The victory dance by some this week when Pennsylvania’s controversial voter ID law survived its first court test may prove premature, since the law still faces at least three other likely legal challenges.
The Public Interest Law Center of Philadelphia has already filed an appeal to the Pennsylvania Supreme Court, seeking to reverse the August 15 decision of Judge Robert Simpson, denying an injunction to prevent the law from taking effect, while at the same time expressing some misgivings about both the statute and the legislative process that produced it. He did not rule on the substance of the law, but issued a limited finding that it was not unconstitutional on its face.
Barring further impediment, the law goes into effect on September 17, well ahead of the November 6 election. The law may disenfranchise more than 750,000 otherwise eligible voters from casting ballots, about ten per cent of the Pennsylvania electorate. Pennsylvania House Majority Leader Mike Turzai, a Republican, said “Voter ID, which is gonna allow Governor Romney to win the state of Pennsylvania, done,” a statement which certainly indicates partisan intent by some.
Judge Simpson, while finding in Turzai’s favor on the injunction, felt the need to call Turzai’s remarks “troubling” and “tendentious.”
In their appeal filed August 16, the Law Center asked the Supreme Court to hear the case on an expedited basis, before the law takes effect. If the court accepts the proposed timeline, it well heat oral argument the week of September 10. The Supreme Court, which currently comprises six justices, three Republicans and three Democrats, is under no obligation to hear the appeal quickly.
On a separate track, there’s a separate lawsuit pending in Pennsylvania’s second-most populous county, Allegheny, which is majority leader Turzai’s home county. In contrast to the earlier suit for an injunction on behalf of voters who would lose their right to vote, the Allegheny County challenge was brought in June by county officials. The county executive and county controller argued that the law violates both the Pennsylvania constitution and federal laws protecting the right to vote. That suit is still pending.
Additionally, the county officials say the law will cost $11 million to implement, with the state paying none of it. “So the governor is creating another unfunded mandate for all 67 counties,” Allegheny county controller Chelsa Wagner said.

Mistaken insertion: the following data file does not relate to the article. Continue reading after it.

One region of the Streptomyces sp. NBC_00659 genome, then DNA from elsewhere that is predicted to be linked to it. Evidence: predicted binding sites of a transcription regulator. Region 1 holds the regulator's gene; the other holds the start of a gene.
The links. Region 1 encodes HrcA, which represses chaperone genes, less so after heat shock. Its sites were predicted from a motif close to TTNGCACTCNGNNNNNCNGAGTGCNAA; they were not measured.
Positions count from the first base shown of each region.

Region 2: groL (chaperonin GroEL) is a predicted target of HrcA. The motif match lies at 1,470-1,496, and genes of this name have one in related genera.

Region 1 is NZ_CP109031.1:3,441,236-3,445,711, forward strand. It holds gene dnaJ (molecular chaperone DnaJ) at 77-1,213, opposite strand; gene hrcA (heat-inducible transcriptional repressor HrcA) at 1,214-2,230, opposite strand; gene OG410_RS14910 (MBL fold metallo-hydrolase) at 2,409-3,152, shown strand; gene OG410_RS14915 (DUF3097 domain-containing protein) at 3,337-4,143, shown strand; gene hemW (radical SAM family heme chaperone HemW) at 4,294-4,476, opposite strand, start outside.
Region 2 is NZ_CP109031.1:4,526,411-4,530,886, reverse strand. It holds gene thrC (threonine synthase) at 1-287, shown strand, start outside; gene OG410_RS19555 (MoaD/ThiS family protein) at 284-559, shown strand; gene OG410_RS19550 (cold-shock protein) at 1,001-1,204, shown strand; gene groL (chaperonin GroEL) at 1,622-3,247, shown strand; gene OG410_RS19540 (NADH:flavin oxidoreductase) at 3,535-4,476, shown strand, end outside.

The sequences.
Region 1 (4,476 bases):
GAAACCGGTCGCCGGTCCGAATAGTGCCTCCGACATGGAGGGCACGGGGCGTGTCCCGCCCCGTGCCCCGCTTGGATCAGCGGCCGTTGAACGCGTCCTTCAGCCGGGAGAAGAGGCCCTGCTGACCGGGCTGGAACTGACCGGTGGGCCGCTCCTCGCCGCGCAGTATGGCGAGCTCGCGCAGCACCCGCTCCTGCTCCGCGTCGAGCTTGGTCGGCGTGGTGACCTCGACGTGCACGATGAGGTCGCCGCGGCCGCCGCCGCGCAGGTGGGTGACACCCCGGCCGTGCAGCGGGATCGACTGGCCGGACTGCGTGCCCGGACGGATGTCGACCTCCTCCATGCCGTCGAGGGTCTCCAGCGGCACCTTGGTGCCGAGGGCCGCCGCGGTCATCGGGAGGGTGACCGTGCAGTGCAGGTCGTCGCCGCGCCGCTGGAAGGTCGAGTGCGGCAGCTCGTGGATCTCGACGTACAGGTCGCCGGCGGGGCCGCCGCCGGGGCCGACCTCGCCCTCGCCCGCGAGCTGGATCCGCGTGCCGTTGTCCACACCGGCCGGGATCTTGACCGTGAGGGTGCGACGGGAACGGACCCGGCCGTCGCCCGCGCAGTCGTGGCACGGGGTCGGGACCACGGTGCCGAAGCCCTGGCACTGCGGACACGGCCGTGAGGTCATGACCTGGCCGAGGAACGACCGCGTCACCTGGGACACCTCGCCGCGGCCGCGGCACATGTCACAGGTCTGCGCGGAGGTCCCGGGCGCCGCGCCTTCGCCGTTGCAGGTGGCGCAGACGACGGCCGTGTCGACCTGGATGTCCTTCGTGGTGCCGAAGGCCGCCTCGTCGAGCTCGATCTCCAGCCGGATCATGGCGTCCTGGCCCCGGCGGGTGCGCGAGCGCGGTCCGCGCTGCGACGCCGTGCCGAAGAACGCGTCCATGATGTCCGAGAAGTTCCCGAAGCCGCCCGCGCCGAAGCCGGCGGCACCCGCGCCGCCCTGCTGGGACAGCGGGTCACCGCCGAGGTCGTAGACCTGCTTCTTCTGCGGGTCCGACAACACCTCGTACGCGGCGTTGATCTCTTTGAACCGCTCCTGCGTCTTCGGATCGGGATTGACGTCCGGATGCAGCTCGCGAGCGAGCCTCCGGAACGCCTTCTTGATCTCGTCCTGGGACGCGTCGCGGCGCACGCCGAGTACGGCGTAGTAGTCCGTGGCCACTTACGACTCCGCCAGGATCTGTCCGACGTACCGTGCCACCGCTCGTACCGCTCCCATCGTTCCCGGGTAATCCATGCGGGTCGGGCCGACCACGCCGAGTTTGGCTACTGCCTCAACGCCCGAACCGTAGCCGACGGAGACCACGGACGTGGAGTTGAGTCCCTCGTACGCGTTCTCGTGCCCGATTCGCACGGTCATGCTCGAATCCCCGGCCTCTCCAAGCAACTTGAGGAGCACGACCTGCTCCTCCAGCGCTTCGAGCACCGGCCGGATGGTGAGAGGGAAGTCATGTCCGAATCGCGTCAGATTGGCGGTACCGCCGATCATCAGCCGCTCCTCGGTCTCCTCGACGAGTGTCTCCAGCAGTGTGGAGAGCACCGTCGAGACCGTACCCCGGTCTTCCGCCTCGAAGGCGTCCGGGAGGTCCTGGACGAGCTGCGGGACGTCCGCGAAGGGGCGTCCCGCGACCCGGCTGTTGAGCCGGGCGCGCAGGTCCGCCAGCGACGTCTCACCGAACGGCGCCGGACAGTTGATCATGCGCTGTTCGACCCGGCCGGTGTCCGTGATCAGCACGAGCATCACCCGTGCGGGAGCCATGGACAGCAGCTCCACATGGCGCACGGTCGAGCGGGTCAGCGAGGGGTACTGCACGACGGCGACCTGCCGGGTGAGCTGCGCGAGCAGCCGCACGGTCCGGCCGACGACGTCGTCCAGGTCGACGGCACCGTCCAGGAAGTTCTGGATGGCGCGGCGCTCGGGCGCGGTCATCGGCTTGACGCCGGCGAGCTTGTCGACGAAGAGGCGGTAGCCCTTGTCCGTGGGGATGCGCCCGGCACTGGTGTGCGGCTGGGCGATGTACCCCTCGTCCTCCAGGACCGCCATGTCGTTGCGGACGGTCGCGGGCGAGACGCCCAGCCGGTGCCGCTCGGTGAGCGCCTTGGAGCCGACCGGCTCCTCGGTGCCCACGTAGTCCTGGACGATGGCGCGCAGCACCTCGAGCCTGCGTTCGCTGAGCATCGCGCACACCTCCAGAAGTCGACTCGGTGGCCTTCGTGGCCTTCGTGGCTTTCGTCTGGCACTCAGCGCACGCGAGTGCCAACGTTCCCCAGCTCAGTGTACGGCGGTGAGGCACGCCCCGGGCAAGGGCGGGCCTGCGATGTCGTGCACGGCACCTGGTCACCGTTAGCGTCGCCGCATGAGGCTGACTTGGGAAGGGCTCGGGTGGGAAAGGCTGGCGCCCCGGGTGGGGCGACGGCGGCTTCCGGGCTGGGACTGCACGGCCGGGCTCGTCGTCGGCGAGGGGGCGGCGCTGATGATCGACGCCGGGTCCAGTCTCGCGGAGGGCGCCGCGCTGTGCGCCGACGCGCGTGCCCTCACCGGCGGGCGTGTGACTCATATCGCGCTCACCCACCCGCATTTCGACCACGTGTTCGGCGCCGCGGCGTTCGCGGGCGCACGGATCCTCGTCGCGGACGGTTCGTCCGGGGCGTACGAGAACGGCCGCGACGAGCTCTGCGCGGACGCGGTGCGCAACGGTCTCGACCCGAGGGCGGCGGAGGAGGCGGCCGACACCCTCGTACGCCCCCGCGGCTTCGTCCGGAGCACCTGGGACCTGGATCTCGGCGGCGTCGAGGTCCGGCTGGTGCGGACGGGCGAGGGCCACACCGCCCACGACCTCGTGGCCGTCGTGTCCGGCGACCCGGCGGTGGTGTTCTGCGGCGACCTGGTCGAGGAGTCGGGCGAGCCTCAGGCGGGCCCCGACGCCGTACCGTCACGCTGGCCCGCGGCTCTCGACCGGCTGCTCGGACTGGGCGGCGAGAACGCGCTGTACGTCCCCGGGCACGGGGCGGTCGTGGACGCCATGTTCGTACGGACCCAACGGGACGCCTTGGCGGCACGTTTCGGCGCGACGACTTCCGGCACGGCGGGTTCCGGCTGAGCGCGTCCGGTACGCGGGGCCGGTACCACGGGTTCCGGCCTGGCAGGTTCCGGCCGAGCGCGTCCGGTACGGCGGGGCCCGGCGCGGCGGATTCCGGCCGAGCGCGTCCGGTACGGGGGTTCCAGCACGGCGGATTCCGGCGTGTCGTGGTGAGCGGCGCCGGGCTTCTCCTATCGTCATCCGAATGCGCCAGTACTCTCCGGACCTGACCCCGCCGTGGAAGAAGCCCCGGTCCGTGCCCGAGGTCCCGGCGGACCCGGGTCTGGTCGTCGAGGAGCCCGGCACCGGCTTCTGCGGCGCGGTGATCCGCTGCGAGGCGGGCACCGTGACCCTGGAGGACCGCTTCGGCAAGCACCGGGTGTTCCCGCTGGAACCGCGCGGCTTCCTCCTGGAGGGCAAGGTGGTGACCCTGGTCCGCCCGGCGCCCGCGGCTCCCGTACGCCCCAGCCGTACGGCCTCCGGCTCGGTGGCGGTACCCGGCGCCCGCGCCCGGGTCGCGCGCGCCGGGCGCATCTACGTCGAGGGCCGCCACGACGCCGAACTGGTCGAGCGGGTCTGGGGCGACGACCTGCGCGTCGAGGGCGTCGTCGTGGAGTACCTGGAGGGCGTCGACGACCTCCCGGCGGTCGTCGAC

The third legal challenge to Pennsylvania’s voter ID law comes from the U.S. Dept. of Justice, which has asked the state to respond to concerns that the partisan law discriminates against minorities. The Justice Dept. has asked the state for data on the Pennsylvania electorate, with a deadline next week. Depending on the analysis of the data, the Justice Dept. could file a federal lawsuit under the 1965 Voting Rights Act.
No Democrat in the legislature voted for Voter ID. The judge who blocked the injunction is Republican. This led to speculation that his decision might be biased. However, there’s no evidence to support that suspicion says a Los Angeles Times legal writer who examined it in detail.
Meanwhile, an umbrella group called the Pennsylvania Voter ID Coalition has hundreds of people on the ground educating voters and helping them get valid ID, which is more complicated that one might think. Even Governor Tom Corbett admitted he didn’t know what would be a valid ID. If this coalition of unions, churches, lawyers and civil rights workers is successful, then it won’t much matter what the Voter ID law is.
Pennsylvania should remember its constitution which says “Elections shall be free and equal; and no power, civil or military, shall at any time interfere to prevent the free exercise of the right of suffrage.”